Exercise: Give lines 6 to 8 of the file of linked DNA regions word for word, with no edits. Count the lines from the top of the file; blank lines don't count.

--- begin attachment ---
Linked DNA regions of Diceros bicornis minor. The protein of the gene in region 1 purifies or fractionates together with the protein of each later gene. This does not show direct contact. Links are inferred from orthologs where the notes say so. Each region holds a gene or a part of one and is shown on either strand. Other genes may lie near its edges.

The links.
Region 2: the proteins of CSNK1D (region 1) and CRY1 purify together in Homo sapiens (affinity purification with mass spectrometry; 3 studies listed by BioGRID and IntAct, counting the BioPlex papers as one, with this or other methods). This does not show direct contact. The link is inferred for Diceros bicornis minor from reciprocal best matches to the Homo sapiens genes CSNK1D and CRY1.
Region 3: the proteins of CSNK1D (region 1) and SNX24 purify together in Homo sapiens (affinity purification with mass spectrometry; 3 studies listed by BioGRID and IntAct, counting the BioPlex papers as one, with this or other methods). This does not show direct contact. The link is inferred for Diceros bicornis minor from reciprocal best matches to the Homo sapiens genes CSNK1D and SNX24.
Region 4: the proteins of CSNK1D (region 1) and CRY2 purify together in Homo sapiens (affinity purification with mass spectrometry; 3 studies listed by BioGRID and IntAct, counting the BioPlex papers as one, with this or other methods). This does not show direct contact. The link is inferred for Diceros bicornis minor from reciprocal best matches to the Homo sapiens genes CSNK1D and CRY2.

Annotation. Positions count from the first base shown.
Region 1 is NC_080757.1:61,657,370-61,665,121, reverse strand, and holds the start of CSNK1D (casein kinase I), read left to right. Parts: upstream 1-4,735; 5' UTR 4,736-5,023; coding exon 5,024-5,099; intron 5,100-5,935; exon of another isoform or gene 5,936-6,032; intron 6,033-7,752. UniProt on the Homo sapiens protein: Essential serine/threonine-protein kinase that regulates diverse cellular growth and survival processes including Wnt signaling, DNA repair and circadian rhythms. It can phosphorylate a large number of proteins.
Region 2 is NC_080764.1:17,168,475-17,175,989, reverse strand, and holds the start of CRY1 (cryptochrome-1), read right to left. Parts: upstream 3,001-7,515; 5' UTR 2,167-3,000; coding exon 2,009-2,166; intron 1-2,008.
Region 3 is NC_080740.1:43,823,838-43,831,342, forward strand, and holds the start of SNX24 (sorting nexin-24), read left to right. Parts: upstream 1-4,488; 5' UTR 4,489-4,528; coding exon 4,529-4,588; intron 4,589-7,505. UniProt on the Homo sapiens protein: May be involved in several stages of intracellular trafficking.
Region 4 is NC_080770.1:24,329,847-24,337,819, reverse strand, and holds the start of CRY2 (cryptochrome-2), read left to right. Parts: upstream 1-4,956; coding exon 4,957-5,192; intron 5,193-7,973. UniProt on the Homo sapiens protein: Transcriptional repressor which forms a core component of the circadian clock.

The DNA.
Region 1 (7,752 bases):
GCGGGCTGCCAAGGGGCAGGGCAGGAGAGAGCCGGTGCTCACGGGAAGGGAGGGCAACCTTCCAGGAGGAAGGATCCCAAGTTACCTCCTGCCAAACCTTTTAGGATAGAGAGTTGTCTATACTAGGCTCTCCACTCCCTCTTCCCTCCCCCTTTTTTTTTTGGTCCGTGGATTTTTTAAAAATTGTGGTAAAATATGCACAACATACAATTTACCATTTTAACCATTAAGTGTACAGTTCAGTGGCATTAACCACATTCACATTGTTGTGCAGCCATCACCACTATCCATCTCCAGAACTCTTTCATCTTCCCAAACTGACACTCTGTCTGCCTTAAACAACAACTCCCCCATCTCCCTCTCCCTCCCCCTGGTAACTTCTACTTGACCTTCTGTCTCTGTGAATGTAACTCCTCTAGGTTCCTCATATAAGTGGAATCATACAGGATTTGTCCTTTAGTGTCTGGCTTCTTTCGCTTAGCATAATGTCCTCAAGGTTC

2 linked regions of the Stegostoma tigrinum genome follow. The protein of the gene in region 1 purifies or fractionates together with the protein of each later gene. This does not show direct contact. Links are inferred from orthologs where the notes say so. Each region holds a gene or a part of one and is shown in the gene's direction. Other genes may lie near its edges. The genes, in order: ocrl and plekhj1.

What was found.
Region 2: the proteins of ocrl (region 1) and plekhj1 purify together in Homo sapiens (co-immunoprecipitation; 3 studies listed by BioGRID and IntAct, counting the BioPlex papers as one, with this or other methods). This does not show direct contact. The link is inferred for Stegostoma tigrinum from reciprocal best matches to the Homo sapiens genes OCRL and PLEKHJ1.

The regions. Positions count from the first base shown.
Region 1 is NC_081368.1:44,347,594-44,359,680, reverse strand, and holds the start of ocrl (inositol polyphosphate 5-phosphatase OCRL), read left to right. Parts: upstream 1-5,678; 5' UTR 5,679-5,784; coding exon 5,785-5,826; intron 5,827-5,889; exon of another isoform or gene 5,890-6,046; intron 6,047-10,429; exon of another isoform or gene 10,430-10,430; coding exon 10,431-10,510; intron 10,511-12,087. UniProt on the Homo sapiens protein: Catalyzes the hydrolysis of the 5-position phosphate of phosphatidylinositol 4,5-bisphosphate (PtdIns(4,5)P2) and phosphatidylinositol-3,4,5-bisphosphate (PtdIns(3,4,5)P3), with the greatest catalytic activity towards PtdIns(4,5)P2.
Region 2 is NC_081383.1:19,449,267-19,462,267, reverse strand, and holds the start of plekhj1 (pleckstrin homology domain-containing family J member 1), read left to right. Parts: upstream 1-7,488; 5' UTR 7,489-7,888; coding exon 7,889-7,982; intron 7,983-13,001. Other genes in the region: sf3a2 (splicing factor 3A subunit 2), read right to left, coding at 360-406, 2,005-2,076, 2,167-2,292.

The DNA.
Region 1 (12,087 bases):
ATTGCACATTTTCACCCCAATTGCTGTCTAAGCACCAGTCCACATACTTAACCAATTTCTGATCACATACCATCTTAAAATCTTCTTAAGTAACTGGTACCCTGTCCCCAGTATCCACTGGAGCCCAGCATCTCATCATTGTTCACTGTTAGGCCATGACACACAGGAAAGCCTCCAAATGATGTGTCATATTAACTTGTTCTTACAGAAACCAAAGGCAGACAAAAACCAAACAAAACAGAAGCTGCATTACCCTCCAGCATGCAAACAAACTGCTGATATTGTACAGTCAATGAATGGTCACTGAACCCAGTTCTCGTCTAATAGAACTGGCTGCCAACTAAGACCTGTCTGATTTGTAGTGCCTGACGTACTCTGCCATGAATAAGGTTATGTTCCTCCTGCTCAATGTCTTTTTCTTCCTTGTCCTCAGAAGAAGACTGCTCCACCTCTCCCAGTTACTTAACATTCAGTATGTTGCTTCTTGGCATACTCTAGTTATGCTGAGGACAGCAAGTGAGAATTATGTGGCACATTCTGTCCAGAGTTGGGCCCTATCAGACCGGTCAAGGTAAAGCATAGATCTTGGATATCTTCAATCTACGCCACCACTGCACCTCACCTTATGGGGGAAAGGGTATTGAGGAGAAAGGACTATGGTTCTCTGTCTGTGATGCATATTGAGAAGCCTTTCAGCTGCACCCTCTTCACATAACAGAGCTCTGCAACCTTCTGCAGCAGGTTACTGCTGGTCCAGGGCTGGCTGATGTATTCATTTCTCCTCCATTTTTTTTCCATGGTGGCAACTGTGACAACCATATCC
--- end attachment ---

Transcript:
Annotation. Positions count from the first base shown.
Region 1 is NC_080757.1:61,657,370-61,665,121, reverse strand, and holds the start of CSNK1D (casein kinase I), read left to right. Parts: upstream 1-4,735; 5' UTR 4,736-5,023; coding exon 5,024-5,099; intron 5,100-5,935; exon of another isoform or gene 5,936-6,032; intron 6,033-7,752. UniProt on the Homo sapiens protein: Essential serine/threonine-protein kinase that regulates diverse cellular growth and survival processes including Wnt signaling, DNA repair and circadian rhythms. It can phosphorylate a large number of proteins.
Region 2 is NC_080764.1:17,168,475-17,175,989, reverse strand, and holds the start of CRY1 (cryptochrome-1), read right to left. Parts: upstream 3,001-7,515; 5' UTR 2,167-3,000; coding exon 2,009-2,166; intron 1-2,008.